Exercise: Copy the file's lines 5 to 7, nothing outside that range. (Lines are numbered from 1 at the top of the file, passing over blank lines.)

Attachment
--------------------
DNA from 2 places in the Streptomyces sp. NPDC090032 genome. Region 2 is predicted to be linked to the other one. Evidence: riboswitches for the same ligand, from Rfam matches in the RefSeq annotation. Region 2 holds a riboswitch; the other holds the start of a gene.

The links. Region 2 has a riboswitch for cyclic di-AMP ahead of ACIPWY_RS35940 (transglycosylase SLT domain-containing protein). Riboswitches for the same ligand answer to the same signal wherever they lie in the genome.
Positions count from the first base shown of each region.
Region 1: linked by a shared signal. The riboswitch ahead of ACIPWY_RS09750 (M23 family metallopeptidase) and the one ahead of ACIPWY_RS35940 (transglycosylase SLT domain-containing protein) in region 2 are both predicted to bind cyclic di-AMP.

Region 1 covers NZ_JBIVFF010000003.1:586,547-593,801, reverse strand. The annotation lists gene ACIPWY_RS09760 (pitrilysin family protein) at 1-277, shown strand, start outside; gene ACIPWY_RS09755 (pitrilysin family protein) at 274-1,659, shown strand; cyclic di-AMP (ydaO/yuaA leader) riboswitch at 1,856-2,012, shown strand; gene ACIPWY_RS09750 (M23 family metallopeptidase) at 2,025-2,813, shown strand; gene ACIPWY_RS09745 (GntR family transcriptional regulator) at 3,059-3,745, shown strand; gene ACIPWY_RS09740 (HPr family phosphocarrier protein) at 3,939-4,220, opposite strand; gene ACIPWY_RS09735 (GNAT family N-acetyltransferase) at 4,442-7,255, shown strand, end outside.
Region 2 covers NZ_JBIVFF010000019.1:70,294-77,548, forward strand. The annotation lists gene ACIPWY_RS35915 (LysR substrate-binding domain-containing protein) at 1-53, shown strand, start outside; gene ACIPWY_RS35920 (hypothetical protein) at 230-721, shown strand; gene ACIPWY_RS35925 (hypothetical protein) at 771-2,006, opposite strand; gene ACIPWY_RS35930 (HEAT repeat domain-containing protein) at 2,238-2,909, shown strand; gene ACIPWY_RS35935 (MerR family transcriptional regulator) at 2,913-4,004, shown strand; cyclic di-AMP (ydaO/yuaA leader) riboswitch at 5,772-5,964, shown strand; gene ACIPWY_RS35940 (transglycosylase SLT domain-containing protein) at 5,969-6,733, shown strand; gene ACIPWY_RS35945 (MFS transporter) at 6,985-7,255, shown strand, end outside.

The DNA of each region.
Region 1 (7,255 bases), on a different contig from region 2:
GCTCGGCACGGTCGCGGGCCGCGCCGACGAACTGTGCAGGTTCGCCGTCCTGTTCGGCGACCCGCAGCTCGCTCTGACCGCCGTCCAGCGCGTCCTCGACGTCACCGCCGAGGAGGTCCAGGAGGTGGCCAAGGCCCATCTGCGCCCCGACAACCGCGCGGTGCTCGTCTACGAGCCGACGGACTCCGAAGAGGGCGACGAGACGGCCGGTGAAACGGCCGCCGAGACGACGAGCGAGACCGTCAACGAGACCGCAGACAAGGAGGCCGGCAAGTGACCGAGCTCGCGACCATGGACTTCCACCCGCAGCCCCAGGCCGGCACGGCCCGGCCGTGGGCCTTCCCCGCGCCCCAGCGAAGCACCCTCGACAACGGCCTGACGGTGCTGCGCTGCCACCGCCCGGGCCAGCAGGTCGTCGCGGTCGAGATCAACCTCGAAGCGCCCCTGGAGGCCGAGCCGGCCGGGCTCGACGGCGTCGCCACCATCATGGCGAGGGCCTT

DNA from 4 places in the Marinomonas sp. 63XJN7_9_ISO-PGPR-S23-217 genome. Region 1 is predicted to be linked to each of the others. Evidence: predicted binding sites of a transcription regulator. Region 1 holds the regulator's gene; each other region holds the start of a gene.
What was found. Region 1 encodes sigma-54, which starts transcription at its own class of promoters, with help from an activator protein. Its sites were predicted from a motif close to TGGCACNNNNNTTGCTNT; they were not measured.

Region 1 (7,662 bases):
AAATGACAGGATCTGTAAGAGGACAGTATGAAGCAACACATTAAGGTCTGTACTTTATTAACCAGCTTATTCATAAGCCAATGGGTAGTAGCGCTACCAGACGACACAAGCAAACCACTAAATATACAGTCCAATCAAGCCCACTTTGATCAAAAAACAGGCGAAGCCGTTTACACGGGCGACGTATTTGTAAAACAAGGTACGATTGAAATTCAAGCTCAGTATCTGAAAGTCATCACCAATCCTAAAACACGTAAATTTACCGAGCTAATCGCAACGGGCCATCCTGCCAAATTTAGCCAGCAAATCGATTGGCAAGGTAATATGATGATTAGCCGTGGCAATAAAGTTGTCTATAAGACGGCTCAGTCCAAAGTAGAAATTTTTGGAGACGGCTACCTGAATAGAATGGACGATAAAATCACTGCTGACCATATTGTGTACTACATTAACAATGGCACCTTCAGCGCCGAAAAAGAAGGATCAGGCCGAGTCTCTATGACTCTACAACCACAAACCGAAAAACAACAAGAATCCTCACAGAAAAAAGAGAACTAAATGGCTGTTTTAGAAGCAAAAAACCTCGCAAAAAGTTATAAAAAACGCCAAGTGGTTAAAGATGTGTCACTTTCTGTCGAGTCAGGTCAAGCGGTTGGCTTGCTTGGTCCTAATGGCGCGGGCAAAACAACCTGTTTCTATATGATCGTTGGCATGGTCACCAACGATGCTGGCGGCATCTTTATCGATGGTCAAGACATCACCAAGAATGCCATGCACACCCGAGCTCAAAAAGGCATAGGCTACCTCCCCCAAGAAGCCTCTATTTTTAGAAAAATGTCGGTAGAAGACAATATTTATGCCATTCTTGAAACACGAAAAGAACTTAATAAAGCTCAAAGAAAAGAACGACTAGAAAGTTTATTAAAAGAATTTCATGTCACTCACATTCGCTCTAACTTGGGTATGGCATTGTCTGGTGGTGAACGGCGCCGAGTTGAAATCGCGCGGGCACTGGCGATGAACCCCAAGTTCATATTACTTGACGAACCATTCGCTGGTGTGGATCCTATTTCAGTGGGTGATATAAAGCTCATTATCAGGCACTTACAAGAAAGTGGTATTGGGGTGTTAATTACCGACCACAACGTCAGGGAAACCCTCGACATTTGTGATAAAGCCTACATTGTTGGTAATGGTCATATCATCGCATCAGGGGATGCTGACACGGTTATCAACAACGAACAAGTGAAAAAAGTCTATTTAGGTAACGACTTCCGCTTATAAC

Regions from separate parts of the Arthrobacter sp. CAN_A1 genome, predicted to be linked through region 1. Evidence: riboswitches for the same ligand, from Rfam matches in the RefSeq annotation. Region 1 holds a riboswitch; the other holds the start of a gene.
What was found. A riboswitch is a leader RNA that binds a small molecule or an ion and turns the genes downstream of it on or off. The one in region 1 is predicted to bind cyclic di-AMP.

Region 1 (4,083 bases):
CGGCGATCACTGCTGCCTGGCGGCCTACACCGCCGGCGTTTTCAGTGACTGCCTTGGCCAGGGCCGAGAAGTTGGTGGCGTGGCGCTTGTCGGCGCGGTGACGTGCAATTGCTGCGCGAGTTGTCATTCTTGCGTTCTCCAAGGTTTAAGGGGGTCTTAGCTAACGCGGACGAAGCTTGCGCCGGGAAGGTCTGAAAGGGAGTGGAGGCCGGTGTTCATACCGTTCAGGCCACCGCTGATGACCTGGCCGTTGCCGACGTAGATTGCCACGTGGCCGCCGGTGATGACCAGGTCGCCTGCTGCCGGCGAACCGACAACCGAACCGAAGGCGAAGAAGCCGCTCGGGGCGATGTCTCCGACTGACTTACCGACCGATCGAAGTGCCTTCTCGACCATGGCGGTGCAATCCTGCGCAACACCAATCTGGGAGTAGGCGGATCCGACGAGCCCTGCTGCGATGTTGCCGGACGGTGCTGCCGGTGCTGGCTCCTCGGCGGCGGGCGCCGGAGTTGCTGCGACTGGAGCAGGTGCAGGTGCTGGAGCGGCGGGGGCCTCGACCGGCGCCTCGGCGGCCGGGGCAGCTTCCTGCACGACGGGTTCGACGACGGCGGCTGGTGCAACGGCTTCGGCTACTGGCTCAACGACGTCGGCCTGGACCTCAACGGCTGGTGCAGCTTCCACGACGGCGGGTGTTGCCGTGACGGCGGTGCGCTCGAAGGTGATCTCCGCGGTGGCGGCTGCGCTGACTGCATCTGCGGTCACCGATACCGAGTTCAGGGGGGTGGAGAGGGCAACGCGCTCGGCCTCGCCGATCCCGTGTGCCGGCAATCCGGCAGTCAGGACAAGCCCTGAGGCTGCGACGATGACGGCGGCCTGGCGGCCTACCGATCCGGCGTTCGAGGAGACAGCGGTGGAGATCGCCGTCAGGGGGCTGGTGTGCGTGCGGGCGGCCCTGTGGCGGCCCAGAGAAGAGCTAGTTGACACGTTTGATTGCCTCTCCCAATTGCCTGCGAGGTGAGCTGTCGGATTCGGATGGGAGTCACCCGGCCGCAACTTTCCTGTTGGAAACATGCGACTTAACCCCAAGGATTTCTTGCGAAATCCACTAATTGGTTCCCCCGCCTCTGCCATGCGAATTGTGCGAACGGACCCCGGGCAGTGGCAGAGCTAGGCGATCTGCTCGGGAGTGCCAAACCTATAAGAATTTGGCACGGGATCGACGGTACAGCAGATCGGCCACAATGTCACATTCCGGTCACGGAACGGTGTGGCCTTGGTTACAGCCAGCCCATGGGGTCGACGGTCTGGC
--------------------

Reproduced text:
Region 1 covers NZ_JBIVFF010000003.1:586,547-593,801, reverse strand. The annotation lists gene ACIPWY_RS09760 (pitrilysin family protein) at 1-277, shown strand, start outside; gene ACIPWY_RS09755 (pitrilysin family protein) at 274-1,659, shown strand; cyclic di-AMP (ydaO/yuaA leader) riboswitch at 1,856-2,012, shown strand; gene ACIPWY_RS09750 (M23 family metallopeptidase) at 2,025-2,813, shown strand; gene ACIPWY_RS09745 (GntR family transcriptional regulator) at 3,059-3,745, shown strand; gene ACIPWY_RS09740 (HPr family phosphocarrier protein) at 3,939-4,220, opposite strand; gene ACIPWY_RS09735 (GNAT family N-acetyltransferase) at 4,442-7,255, shown strand, end outside.
Region 2 covers NZ_JBIVFF010000019.1:70,294-77,548, forward strand. The annotation lists gene ACIPWY_RS35915 (LysR substrate-binding domain-containing protein) at 1-53, shown strand, start outside; gene ACIPWY_RS35920 (hypothetical protein) at 230-721, shown strand; gene ACIPWY_RS35925 (hypothetical protein) at 771-2,006, opposite strand; gene ACIPWY_RS35930 (HEAT repeat domain-containing protein) at 2,238-2,909, shown strand; gene ACIPWY_RS35935 (MerR family transcriptional regulator) at 2,913-4,004, shown strand; cyclic di-AMP (ydaO/yuaA leader) riboswitch at 5,772-5,964, shown strand; gene ACIPWY_RS35940 (transglycosylase SLT domain-containing protein) at 5,969-6,733, shown strand; gene ACIPWY_RS35945 (MFS transporter) at 6,985-7,255, shown strand, end outside.

The DNA of each region.